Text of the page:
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Old Posted Dec 2, 2021, 6:18 PM
Chicago29 Chicago29 is offline
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Join Date: Oct 2008
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Originally Posted by ardecila View Post
On balance I'm in favor of the Eisenhower project because of the CTA rebuild, the regional bike trail, the potential for a much better pedestrian experience around the rebuilt overpasses, and the "rough-in" for a future CTA extension.

However, the danger with this kind of thinking is induced demand. Many of the folks who take Metra or CTA right now because the Eisenhower is so congested will switch back to driving once the highway is widened. And with higher traffic volumes getting pumped through, then other sections of the expressway system become the new bottleneck. And so on and so forth forever. I guarantee the day the Eisenhower project is finished is the day IDOT will start looking at widening the Stevenson and the Kennedy.

Lake Shore Drive could be a good model here if they select the bus lane option - the rebuilt highway would actually be narrower than before (6 lanes instead of 8), but with a vastly increased transit capacity and a ton of additional park space built around the new highway.
What are the details with regional bike trail in the Eisenhower project?

I'm with you and probably most on here against full lane expansion to the major highways because of induced demand. However from what I understand with this project, this would only be adding a lane from the section of highway that has just 3 lanes, thereby changing what goes from 4-3-4 from 88/294 to Congress to 4 throughout. The backups at the 290/88/294 merger will likely always be troublesome, even with the other IDOT project building new ramps. But many of the bottlenecks arise from the 4 to 3 lane reduction further down at Harlem, and the left side entrance/exits at Harlem as well as Austin. Traffic is still going to be at max capacity during peak hours, but the flow would be improved without such a drastic queueing effect from thousands of late merging drivers per hour. I don't think *moderate* improvements of Eisenhower traffic will drastically encourage more driving. But I think it could have other economic benefits. Improved CTA speed and reliability of the Forest Park branch would do more to increase ridership more than lane expansion would decrease CTA ridership, if that makes sense.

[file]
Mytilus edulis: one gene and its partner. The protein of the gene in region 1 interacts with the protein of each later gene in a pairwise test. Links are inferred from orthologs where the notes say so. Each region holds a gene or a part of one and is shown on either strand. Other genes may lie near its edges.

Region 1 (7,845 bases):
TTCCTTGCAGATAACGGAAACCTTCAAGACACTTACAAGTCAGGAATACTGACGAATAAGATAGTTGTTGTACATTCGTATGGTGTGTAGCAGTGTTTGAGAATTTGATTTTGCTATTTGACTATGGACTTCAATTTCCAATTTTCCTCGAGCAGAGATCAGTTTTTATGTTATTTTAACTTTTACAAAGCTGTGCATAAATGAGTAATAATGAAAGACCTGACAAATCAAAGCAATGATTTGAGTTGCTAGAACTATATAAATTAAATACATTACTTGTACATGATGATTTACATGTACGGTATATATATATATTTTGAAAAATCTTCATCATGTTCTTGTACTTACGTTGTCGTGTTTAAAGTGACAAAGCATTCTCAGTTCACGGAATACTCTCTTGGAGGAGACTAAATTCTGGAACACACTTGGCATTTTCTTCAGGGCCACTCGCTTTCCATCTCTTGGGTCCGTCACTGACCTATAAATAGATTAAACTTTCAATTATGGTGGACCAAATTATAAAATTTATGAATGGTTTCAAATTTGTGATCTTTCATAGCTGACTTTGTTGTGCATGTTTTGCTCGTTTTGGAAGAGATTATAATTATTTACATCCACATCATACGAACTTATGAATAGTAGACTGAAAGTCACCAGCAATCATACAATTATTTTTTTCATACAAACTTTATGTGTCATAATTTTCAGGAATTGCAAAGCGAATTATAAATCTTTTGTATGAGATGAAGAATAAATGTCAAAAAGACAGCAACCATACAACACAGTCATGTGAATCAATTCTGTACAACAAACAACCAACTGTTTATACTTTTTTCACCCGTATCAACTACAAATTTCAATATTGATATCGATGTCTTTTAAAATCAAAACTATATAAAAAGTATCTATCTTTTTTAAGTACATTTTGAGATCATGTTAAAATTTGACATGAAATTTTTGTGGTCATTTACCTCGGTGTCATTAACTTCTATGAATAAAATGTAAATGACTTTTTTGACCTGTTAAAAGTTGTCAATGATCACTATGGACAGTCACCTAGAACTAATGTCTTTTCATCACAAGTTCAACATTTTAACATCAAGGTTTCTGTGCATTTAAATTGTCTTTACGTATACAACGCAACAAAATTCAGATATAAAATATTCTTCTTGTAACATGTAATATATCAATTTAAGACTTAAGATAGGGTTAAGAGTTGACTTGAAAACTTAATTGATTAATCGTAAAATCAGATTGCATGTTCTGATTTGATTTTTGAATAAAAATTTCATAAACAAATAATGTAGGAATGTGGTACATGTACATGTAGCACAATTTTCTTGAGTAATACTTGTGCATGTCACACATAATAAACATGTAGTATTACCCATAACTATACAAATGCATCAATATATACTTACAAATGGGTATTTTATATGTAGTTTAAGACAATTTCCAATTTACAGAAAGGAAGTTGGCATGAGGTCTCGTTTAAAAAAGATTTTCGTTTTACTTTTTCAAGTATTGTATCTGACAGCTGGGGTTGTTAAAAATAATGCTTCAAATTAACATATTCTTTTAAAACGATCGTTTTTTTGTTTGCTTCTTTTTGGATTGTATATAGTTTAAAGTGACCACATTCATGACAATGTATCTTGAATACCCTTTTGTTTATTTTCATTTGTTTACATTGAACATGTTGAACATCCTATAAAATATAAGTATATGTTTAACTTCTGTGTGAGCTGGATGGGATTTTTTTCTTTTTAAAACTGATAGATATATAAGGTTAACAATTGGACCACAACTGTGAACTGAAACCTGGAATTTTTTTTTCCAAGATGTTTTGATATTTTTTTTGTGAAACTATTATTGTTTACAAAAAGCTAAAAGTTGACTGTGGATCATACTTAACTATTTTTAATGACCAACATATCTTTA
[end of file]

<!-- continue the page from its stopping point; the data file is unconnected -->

I'm for the project just in the sense that it should benefit transit users along the Forest Park branch. If pedestrians and buses can more safely access Blue Line stops that's a win, especially when the neighborhoods that depend on the CTA here tend to be lower income. At the same time, I would hope greenlighting this project as a #1 priority would not completely ignore other transit projects of need. But I'm tracking the Red Line extension as the only other big dollar project.

And speaking of Harlem and Austin, does anyone know if the proposed interchange project there would be part of this larger Eisenhower project?-

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